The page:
The definition of “risk capital” varies greatly depending on context.
In the world of private equity, risk capital refers to the funds used for speculative, high-risk, high-reward investments. Depending on the success of the investment, it can either earn spectacular returns or dwindle to a fraction of the initial amount.
In the charitable world, venture philanthropy applies the same concepts of high risks and high rewards to social (rather than financial) returns on investment. For a number of reasons, philanthropy can be the optimal place for taking speculative “moonshots.”
Two other primary tools for effecting social and environmental change are government and business — both of which are inherently limited in their ability to take big risks. When it comes to performance, government is ultimately accountable to the electorate and business to the shareholders. Taking huge risks to tackle huge problems is not usually part of their DNA.
“Philanthropy should be taking much bigger risks than business,” said Bill Gates. “If these are easy problems, business and government can come in and solve them.”
Optimal place for “moonshots”
As opposed to government or business, philanthropy is uniquely unaccountablefor the performance of donated funds. This means that donors have tremendous freedom to take big risks in experimenting to find solutions to the world’s most difficult problems.
(Recently, much has been written about how this lack of accountability has led to greater income inequality and the misuse of philanthropy to achieve private goals. Nonetheless, for better and worse, grant-making is essentially accountable to no one.)
Usually, philanthropic capital is money that is no longer owned by the donor, having been transferred to a separate 501c(3) nonprofit organization that actually owns the funds – such as a foundation or donor-advised fund.
In making such a contribution, the donor has already determined that the funds are not needed to support personal, family or lifestyle goals. The funds will never return to the donor’s balance sheet. This is a perfect category of funds with which to take risks.
Opportunity for impact investing
Philanthropic donors also can take some risks with the investment of their philanthropic capital by exploring impact investing, which seeks both financial and social returns on investments.
Unlike grant-making, impact investing with foundation or DAF capital carries with it the fiduciary responsibility to manage the funds with due care and to make prudent investments. There are many opportunities to engage in impact investing in companies that advance a philanthropic mission while also generating solid financial returns. Legal and tax advice should be sought before proceeding.
A wealth of worthwhile risks
Thousands of nonprofit organizations are taking big risks in an effort to solve pressing regional, national and global challenges. For example:
The Drugs for Neglected Diseases Initiative is an international nonprofit that develops new treatments for neglected diseases that affect tens of millions of people — primarily in developing countries. Because of the huge costs needed to develop new treatments, combined with the economics of pharmaceutical R&D, production, and distribution, the vast majority of drug R&D investments do not benefit neglected communities around the world, particularly people in poor countries who do not represent a lucrative market. These are high-risk investments with potentially outsized human and social benefits. DNDi has developed treatments for malaria, African sleeping sickness, leishmaniosis, Chagas disease and pediatric HIV.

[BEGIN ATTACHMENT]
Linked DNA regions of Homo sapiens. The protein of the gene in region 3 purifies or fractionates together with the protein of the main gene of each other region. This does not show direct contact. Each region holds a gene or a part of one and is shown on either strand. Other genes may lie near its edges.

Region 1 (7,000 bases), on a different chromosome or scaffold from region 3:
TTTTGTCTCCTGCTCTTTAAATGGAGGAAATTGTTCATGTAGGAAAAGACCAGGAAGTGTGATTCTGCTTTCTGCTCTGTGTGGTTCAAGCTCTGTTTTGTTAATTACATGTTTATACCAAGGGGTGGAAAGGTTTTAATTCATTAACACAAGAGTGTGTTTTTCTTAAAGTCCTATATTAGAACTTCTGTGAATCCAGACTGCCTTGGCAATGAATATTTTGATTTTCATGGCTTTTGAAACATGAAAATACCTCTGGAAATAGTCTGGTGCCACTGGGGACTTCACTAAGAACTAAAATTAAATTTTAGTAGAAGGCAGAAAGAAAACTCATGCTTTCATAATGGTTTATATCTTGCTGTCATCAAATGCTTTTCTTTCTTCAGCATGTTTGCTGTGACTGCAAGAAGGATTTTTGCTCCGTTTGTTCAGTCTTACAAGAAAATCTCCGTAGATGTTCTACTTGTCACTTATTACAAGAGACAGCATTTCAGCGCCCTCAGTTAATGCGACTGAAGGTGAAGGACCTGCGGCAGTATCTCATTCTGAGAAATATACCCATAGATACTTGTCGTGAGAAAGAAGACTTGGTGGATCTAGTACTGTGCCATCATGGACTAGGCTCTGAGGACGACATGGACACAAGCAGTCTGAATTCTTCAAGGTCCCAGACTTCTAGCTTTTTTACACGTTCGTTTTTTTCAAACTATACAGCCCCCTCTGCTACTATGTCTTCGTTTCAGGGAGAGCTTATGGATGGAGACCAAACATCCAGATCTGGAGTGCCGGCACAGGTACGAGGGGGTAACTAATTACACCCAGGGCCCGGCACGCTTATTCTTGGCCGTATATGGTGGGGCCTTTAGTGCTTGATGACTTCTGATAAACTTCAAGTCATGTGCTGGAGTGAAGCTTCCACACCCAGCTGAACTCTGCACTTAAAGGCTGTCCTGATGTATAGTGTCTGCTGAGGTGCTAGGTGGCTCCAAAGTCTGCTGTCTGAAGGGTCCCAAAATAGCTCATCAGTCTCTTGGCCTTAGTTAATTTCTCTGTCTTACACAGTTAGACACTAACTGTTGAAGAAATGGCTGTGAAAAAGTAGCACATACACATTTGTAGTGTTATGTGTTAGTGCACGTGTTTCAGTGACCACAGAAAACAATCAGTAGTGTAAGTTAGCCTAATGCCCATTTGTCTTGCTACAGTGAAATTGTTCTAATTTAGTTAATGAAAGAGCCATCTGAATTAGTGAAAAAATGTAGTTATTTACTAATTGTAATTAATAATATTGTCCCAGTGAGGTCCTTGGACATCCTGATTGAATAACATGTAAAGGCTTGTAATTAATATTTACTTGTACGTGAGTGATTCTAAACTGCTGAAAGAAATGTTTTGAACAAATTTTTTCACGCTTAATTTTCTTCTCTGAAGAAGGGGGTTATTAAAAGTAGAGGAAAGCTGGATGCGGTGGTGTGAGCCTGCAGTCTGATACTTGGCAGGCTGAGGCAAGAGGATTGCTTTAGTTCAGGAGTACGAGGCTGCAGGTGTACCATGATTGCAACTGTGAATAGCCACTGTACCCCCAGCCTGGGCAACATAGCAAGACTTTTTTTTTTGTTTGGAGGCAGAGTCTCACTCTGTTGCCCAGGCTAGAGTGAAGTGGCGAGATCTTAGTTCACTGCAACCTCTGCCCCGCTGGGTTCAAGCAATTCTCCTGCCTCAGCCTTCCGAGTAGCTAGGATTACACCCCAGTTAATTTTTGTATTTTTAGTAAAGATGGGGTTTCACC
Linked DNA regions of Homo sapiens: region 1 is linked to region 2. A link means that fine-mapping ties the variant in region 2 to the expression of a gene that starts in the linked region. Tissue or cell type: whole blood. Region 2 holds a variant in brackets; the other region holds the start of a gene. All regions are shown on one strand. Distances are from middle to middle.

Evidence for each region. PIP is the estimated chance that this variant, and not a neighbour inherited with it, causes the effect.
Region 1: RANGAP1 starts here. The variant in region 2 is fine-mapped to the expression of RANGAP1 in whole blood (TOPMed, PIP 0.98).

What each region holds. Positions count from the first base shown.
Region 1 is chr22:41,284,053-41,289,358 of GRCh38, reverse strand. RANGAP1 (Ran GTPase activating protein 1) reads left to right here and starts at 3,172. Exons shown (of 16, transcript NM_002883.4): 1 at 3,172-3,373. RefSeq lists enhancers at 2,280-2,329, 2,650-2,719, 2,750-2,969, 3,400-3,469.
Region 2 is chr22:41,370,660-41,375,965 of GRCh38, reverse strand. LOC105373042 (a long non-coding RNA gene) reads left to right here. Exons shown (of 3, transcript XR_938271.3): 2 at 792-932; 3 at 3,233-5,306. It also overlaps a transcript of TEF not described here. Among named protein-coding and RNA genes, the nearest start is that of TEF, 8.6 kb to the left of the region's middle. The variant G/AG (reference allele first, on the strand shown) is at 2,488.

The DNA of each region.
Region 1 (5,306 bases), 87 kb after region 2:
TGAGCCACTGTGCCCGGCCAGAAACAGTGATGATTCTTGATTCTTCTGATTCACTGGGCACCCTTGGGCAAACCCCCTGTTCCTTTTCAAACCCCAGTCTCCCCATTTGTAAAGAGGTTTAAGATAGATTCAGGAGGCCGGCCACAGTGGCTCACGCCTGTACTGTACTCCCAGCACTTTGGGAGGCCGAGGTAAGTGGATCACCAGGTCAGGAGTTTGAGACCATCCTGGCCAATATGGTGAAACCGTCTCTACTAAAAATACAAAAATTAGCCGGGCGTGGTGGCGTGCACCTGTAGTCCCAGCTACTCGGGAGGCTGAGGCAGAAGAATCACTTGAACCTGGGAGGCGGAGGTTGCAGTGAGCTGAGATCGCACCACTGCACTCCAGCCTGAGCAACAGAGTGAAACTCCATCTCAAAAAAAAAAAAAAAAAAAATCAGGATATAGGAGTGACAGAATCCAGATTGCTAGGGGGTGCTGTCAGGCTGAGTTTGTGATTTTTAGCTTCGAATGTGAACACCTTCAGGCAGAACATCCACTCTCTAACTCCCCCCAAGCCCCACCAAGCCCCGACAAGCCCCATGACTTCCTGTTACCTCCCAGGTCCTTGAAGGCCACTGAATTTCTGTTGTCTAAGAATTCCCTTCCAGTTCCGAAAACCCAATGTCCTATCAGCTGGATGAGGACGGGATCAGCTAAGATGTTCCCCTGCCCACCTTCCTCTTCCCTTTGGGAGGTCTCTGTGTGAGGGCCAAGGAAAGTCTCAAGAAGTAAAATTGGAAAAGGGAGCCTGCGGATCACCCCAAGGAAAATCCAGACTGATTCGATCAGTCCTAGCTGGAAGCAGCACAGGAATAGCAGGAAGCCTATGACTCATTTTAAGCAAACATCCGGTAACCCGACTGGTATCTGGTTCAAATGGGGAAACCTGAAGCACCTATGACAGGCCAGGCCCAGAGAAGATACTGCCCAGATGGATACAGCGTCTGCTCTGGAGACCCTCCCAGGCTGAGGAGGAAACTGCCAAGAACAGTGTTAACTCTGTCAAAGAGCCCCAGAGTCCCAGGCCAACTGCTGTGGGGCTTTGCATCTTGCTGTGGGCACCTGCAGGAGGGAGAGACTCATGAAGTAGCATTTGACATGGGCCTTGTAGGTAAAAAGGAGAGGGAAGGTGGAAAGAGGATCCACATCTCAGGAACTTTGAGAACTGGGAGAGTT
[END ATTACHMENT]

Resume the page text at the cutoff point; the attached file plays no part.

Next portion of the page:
10.10.10 convenes ten successful entrepreneurs for ten days to turn ten “wicked problems” into business opportunities for profit and impact. It encourages each entrepreneur to create a new venture that delivers a game-changing new product or service. It focuses on the areas of health, water, food, energy, learning, infrastructure waste, security and climate change. In its first six sessions, it has helped launch eight promising for-profit ventures.
Prime Coalition partners with philanthropists to invest charitable capital in companies that combat climate change and have a high likelihood of achieving commercial success – but would otherwise have a difficult time raising support. Philanthropists can use program-related investments, recoverable or traditional grants, or support operating overhead.
All risk, no matter the context, must be carefully evaluated and managed. In Risk, philanthropy, go hand-in-hand, I explored how philanthropists can evaluate and manage their unique tolerance for risk. With the proper legal, tax and philanthropic advice, many philanthropists can take smart risks and potentially achieve outsized returns with their philanthropic dollars.
Ford Foundation CEO Darren Walker said: “We need to expand our imaginations and our tools if we want to tackle the large-scale problems facing the world today.”
This article originally appeared in the Denver Post, Sunday June 9, 2019. It is reposted here by the author with permission.
Bruce DeBoskey, J.D., is a Colorado-based philanthropic strategist working across the U.S. with The DeBoskey Group to help families, businesses and foundations design and implement thoughtful philanthropic strategies and actionable plans. He is a frequent keynote speaker at conferences and workshops on philanthropy. More information at deboskeygroup.com or @BDeBo.
As an Israeli, Yosef should know that Israeli soldiers from Haifa or Tel Aviv are already “home” until the army deploys them to its territories, where most of the fighting usually takes place. American Jews are usually “home” in Philadelphia, Chicago or Los Angeles, and especially small towns, where they are often vulnerable to distorted verbal attacks on Israel.